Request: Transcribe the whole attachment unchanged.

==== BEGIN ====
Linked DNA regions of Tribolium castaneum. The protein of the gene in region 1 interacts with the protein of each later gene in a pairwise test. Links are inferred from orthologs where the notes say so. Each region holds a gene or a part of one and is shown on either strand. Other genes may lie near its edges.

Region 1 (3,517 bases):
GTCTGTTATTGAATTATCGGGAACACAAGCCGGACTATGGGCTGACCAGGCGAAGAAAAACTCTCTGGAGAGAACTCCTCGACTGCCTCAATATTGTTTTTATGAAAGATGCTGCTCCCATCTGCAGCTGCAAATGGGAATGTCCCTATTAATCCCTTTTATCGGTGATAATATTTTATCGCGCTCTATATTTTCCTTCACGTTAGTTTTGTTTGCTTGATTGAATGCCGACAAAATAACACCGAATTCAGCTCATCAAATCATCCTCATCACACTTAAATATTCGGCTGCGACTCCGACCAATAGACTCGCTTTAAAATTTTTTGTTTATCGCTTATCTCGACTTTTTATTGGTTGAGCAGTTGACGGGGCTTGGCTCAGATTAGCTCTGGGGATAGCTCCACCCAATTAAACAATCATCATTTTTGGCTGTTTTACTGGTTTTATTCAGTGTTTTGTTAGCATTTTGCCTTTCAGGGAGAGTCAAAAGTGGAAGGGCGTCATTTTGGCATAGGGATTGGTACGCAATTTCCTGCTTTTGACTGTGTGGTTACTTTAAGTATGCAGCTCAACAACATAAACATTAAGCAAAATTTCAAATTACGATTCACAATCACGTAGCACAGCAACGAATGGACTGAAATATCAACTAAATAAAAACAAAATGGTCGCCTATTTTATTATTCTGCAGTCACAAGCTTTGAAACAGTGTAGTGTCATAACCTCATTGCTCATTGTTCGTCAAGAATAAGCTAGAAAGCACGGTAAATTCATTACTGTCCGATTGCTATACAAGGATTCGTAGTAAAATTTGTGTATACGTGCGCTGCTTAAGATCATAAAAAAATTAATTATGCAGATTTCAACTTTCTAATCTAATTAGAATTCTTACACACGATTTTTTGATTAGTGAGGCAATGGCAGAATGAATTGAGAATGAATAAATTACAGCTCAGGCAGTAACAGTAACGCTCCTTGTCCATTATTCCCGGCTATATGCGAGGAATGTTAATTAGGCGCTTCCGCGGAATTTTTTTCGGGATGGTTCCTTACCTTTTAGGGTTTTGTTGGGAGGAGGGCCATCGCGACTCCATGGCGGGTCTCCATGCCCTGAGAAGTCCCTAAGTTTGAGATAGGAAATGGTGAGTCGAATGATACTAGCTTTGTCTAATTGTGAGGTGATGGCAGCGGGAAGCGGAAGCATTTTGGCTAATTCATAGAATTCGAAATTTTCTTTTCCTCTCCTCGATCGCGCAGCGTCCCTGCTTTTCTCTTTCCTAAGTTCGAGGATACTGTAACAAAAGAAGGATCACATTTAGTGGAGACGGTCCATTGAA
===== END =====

Linked DNA regions of Tribolium castaneum. The protein of the gene in region 1 interacts with the protein of each later gene in a pairwise test. Links are inferred from orthologs where the notes say so. Each region holds a gene or a part of one and is shown on either strand. Other genes may lie near its edges.

Region 1 (3,517 bases):
GTCTGTTATTGAATTATCGGGAACACAAGCCGGACTATGGGCTGACCAGGCGAAGAAAAACTCTCTGGAGAGAACTCCTCGACTGCCTCAATATTGTTTTTATGAAAGATGCTGCTCCCATCTGCAGCTGCAAATGGGAATGTCCCTATTAATCCCTTTTATCGGTGATAATATTTTATCGCGCTCTATATTTTCCTTCACGTTAGTTTTGTTTGCTTGATTGAATGCCGACAAAATAACACCGAATTCAGCTCATCAAATCATCCTCATCACACTTAAATATTCGGCTGCGACTCCGACCAATAGACTCGCTTTAAAATTTTTTGTTTATCGCTTATCTCGACTTTTTATTGGTTGAGCAGTTGACGGGGCTTGGCTCAGATTAGCTCTGGGGATAGCTCCACCCAATTAAACAATCATCATTTTTGGCTGTTTTACTGGTTTTATTCAGTGTTTTGTTAGCATTTTGCCTTTCAGGGAGAGTCAAAAGTGGAAGGGCGTCATTTTGGCATAGGGATTGGTACGCAATTTCCTGCTTTTGACTGTGTGGTTACTTTAAGTATGCAGCTCAACAACATAAACATTAAGCAAAATTTCAAATTACGATTCACAATCACGTAGCACAGCAACGAATGGACTGAAATATCAACTAAATAAAAACAAAATGGTCGCCTATTTTATTATTCTGCAGTCACAAGCTTTGAAACAGTGTAGTGTCATAACCTCATTGCTCATTGTTCGTCAAGAATAAGCTAGAAAGCACGGTAAATTCATTACTGTCCGATTGCTATACAAGGATTCGTAGTAAAATTTGTGTATACGTGCGCTGCTTAAGATCATAAAAAAATTAATTATGCAGATTTCAACTTTCTAATCTAATTAGAATTCTTACACACGATTTTTTGATTAGTGAGGCAATGGCAGAATGAATTGAGAATGAATAAATTACAGCTCAGGCAGTAACAGTAACGCTCCTTGTCCATTATTCCCGGCTATATGCGAGGAATGTTAATTAGGCGCTTCCGCGGAATTTTTTTCGGGATGGTTCCTTACCTTTTAGGGTTTTGTTGGGAGGAGGGCCATCGCGACTCCATGGCGGGTCTCCATGCCCTGAGAAGTCCCTAAGTTTGAGATAGGAAATGGTGAGTCGAATGATACTAGCTTTGTCTAATTGTGAGGTGATGGCAGCGGGAAGCGGAAGCATTTTGGCTAATTCATAGAATTCGAAATTTTCTTTTCCTCTCCTCGATCGCGCAGCGTCCCTGCTTTTCTCTTTCCTAAGTTCGAGGATACTGTAACAAAAGAAGGATCACATTTAGTGGAGACGGTCCATTGAA